Interview | Louise Mitchell, CEO of Bristol Beacon

Design Thinking

Interview | Louise Mitchell, CEO of Bristol Beacon

The transformation is complete. After five years, Bristol Beacon has reopened its doors to reveal a world-class venue that enables Bristol Music Trust to present 200 more concerts each year, provide educational opportunities for 10,000 more children and young people, and champion more diversity in the music scene.

But these victories did not come without challenges. Jenny Hayes talks to Louise Mitchell, Chief Executive of Bristol Music Trust, about the highs and lows of this historic renovation, and the importance of culture as vital infrastructure in our towns and cities. 

Where did the vision for the new Beacon originate?

The concept has been in place for a long time. David Bernstein, of Levitt Bernstein Architects, completed the design in the early 2000s with the intention to build the project all at once. But there wasn’t the means to do that, so it was decided to stage it over two phases. The Foyer was built initially, in 2009, and we finally managed to get phase two completed in 2023.   

It took a while, but we got there, and overall the project has stayed very true to the architect’s initial drawings. The only element that wasn’t in the original design was the renovation of the cellars, where we now have our education and studio spaces. That idea came from a visit we did to the Roundhouse in Camden, where they have a similar set-up.

How was the process of stripping back the layers of the building, revealing its past while rebuilding it for the future?

To be honest, it was frightening. We knew the building was in a very bad state, and we knew it hadn’t been maintained to any reasonable standard for a long time. But it was significantly more fragile when we’d thought. I don’t think anyone has ever seen the scale of scaffolding as we needed in the main auditorium. The structure was called a birdcage, and it contained the biggest concentration of scaffolding anywhere in Europe at the time.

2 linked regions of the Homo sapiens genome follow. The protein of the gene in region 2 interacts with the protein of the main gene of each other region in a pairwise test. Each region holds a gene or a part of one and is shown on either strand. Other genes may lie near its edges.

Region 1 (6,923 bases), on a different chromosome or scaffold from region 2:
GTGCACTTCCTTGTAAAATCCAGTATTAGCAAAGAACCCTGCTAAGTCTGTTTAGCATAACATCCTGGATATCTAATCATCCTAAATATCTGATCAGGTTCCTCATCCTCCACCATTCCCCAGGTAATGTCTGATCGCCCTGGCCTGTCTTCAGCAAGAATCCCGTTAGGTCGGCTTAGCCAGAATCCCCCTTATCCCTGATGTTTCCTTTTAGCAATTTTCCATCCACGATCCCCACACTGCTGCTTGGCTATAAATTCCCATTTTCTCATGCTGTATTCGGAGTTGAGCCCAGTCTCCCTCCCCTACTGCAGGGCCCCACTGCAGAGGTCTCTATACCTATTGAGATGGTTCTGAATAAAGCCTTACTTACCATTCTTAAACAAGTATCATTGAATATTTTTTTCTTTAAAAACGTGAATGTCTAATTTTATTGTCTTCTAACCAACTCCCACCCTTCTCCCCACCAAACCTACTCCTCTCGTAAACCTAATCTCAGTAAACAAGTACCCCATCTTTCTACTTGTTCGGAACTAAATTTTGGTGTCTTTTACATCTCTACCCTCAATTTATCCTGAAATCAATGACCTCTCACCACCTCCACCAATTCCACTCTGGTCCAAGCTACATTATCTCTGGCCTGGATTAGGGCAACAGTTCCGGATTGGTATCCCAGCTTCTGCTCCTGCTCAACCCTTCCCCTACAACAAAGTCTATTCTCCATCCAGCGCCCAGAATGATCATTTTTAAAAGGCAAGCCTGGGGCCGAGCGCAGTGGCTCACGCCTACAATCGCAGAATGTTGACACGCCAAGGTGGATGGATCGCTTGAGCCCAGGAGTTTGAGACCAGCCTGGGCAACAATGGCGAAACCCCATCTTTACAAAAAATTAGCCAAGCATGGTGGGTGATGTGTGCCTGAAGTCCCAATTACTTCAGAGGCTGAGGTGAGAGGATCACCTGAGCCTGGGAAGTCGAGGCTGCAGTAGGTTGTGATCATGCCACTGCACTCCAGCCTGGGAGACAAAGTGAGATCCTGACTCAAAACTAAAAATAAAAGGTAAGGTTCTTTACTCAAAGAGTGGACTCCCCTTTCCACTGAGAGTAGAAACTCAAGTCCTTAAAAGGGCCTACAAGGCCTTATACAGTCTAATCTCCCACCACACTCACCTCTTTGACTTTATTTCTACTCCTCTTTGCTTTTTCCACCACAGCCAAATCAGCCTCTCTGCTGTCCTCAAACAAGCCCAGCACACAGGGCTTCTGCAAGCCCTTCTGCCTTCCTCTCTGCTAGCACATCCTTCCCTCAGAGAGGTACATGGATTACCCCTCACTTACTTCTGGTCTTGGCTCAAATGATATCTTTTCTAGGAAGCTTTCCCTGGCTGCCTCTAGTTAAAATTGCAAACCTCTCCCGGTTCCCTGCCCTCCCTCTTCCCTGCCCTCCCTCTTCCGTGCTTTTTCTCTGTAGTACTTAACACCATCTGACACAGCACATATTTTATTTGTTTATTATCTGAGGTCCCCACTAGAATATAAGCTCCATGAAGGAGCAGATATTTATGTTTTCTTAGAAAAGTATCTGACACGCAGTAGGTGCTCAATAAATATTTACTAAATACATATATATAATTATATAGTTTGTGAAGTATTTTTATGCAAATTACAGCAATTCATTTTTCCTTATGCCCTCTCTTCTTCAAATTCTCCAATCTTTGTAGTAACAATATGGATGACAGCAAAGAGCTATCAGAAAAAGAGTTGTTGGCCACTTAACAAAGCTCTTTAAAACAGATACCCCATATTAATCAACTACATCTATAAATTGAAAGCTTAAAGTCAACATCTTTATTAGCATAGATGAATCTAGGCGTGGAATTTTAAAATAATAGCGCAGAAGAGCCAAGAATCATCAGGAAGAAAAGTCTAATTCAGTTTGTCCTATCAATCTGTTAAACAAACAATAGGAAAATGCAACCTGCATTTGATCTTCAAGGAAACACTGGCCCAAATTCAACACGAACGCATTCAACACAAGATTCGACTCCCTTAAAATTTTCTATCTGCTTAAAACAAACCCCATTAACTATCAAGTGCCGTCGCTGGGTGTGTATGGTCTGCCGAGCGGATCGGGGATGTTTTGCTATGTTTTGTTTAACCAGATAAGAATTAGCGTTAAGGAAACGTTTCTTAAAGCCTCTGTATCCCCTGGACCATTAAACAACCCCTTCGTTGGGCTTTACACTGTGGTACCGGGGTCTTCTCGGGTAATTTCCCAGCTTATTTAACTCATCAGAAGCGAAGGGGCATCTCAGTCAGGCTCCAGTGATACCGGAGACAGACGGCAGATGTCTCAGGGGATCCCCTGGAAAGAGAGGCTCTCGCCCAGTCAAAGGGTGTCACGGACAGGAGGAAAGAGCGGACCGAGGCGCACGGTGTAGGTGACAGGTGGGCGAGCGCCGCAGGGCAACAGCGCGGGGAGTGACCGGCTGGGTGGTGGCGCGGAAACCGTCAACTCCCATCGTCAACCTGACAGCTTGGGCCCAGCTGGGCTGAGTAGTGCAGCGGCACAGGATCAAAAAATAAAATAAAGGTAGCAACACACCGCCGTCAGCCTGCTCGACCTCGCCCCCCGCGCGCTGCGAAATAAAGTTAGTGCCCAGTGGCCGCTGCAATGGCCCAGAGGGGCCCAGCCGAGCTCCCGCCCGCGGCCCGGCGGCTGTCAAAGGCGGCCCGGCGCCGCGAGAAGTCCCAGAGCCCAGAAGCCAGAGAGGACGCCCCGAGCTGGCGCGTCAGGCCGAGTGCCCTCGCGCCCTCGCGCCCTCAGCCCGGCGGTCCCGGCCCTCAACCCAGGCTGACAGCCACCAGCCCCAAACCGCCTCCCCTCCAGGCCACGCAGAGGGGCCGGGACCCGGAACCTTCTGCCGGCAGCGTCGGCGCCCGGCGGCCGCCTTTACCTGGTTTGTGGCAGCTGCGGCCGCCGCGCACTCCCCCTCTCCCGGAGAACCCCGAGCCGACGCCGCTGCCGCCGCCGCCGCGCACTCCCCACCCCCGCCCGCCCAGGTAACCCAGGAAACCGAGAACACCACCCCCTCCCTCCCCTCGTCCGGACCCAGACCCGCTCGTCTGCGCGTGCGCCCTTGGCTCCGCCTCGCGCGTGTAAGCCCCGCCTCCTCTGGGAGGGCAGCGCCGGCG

The process felt very daunting because we never knew what we were going to find. On one hand, it’s very interesting uncovering the past life of the building, but on the other, everything we found meant that the renovation was going to be more expensive and more time consuming. From my point of view, I knew I had a business I couldn’t run. We’d budgeted for two years of work and ended up facing five years, with a pandemic in the middle.

The renovation certainly uncovered more than anyone expected. Were there any stories or elements of the building's past that you went on to incorporate in the final building?

We found a lot of things that we didn’t know were there. One was discovering old signs etched on the pillars in the entrance lobby saying ‘crush room’. We found a Victorian range that was full of asbestos. We found hollow pillars supporting roofs, and three Elizabethan wells, one of which was exactly where the load bearing for the stage should have been, which was slightly terrifying.

To be honest, as more of the building was revealed I was incredibly grateful we’d managed to get to 2018 without major disaster. We did have one instance where a baby seagull got into the roof and dislodged some asbestos, so we had to close for three weeks, but we were lucky that something vital didn’t fail.

Have you recovered from all the 'surprises' the building had in store?

Yes, just about. We’re now back in a more comfortable rhythm and enjoying the opportunities the new building has opened up for Bristol Music Trust. It’s allowed us to expand, and given us a building that’s fit for purpose, that enables us to do everything we need, and that’s made us a more confident organisation. The glory of the Beacon now is that all the levels make sense and the building works as one, which enables us to do everything we need to sustain our business. 

I feel it’s given us a wonderful toybox, really, of potential. We have education spaces that we can invite young people into, all of which are acoustically isolated so they can make as much noise as they want. We also have a concert hall that can rival anywhere in Europe with amazing, clear acoustics. That’s a real asset within the musical world.